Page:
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Beautiful and exotic picture of the conservation work in distant Oman. Photo: Mike McGradyThe winter continues. Most of the birds fitted with our devices spend it in far and wormer countries. For us it is time for intensive preparations towards the upcoming breeding season. Improvements of our loggers are being tested as the so far implemented solutions prove quite successful in the field. The loggers register data within the configured routine and the only obstacle observed seems to be the lack of gsm coverage in some areas, for which there is little we can do.




We are facing the above mentioned situation in case of the Russian Ospreys which hid somewhere in desolated places in Egypt and Angola, although once in a while they manage to transmit some signs of life. Without any problems work the devices fitted on an Egyptian Vulture in Oman (4407 fixes for over a year now) and a Steppe Eagle named Ada from Russia, currently wintering in Ethiopia (2860 fixes since the summer). To our content, not only in warm and sunny regions do our loggers manage to work continuously. Also in harsh winter conditions of our latitudes the latest models send data on daily basis. The Czech White-tailed Eagle (2735 fixes since May 2016) sends data regularly, although with not as impressive frequency, wintering in Poland. The same goes for his Russian colleague, which through the Belarus traveled to the Ukraine (1533 fixes since last summer). Slightly different is the situation of the older models of ours, although it is their second winter on these latitudes - the Estonian Common Buzzard named Kordian (1702 fixes since September 2015) stopped working in Poland, although we hope he will be back soon, as is the case of another White-tailed Eagle from Russia named Vlad, who spent his second winter in a "gsm-less" place in Russia and has just resumed sending data after re-entering the gsm coverage zone (2520 fixes since the summer 2015).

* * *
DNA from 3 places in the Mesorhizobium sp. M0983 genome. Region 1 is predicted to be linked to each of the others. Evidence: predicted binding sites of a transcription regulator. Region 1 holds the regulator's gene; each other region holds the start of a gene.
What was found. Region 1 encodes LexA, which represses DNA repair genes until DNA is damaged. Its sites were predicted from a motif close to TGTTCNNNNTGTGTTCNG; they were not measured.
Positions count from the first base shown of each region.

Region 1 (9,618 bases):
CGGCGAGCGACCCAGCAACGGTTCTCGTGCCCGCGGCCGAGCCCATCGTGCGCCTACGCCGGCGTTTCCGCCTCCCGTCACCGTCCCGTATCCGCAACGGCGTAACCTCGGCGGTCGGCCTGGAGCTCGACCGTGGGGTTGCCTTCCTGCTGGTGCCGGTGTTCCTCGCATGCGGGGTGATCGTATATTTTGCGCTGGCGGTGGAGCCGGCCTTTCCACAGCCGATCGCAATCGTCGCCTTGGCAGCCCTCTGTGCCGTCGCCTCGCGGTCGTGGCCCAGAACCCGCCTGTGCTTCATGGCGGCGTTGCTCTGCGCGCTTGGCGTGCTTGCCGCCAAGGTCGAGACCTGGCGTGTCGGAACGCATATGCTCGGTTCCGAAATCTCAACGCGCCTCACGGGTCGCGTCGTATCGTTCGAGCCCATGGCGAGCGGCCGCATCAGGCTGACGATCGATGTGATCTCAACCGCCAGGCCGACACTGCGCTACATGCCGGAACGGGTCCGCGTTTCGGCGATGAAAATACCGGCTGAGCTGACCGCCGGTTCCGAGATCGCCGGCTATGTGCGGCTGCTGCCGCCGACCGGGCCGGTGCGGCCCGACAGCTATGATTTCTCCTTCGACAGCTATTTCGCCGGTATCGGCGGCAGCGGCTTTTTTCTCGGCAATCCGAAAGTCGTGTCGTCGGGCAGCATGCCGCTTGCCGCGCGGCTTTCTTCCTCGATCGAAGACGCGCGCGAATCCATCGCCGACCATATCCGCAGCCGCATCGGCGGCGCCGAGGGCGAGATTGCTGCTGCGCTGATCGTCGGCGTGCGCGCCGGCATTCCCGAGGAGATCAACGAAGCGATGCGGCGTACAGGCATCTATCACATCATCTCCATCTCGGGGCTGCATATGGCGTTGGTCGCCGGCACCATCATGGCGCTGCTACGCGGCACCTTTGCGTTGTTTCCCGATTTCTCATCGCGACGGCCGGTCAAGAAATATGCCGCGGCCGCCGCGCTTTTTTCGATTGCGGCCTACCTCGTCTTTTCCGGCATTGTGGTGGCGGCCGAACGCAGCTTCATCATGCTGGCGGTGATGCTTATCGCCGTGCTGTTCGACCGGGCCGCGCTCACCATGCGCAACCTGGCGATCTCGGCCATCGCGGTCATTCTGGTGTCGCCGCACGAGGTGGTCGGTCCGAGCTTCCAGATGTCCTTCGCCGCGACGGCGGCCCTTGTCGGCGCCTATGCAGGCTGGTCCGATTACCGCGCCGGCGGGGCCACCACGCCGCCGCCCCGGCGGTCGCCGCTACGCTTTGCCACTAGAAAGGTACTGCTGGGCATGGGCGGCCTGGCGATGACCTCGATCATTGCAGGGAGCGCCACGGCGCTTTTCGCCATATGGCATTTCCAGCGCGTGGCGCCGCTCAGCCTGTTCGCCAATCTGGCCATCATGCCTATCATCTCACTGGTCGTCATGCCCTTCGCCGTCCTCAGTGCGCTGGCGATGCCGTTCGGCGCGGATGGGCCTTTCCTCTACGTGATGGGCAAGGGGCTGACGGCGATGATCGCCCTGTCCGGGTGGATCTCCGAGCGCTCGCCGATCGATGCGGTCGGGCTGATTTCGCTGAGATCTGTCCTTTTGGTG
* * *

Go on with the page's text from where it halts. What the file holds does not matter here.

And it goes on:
In January another Steppe Eagle has been tagged with our logger. It is a 2-year-old bird which soon should migrate to his breeding territories. This year we will try to share his migration map on our site. Information on his movements can also be followed on the Egyptian Vulture blog page.

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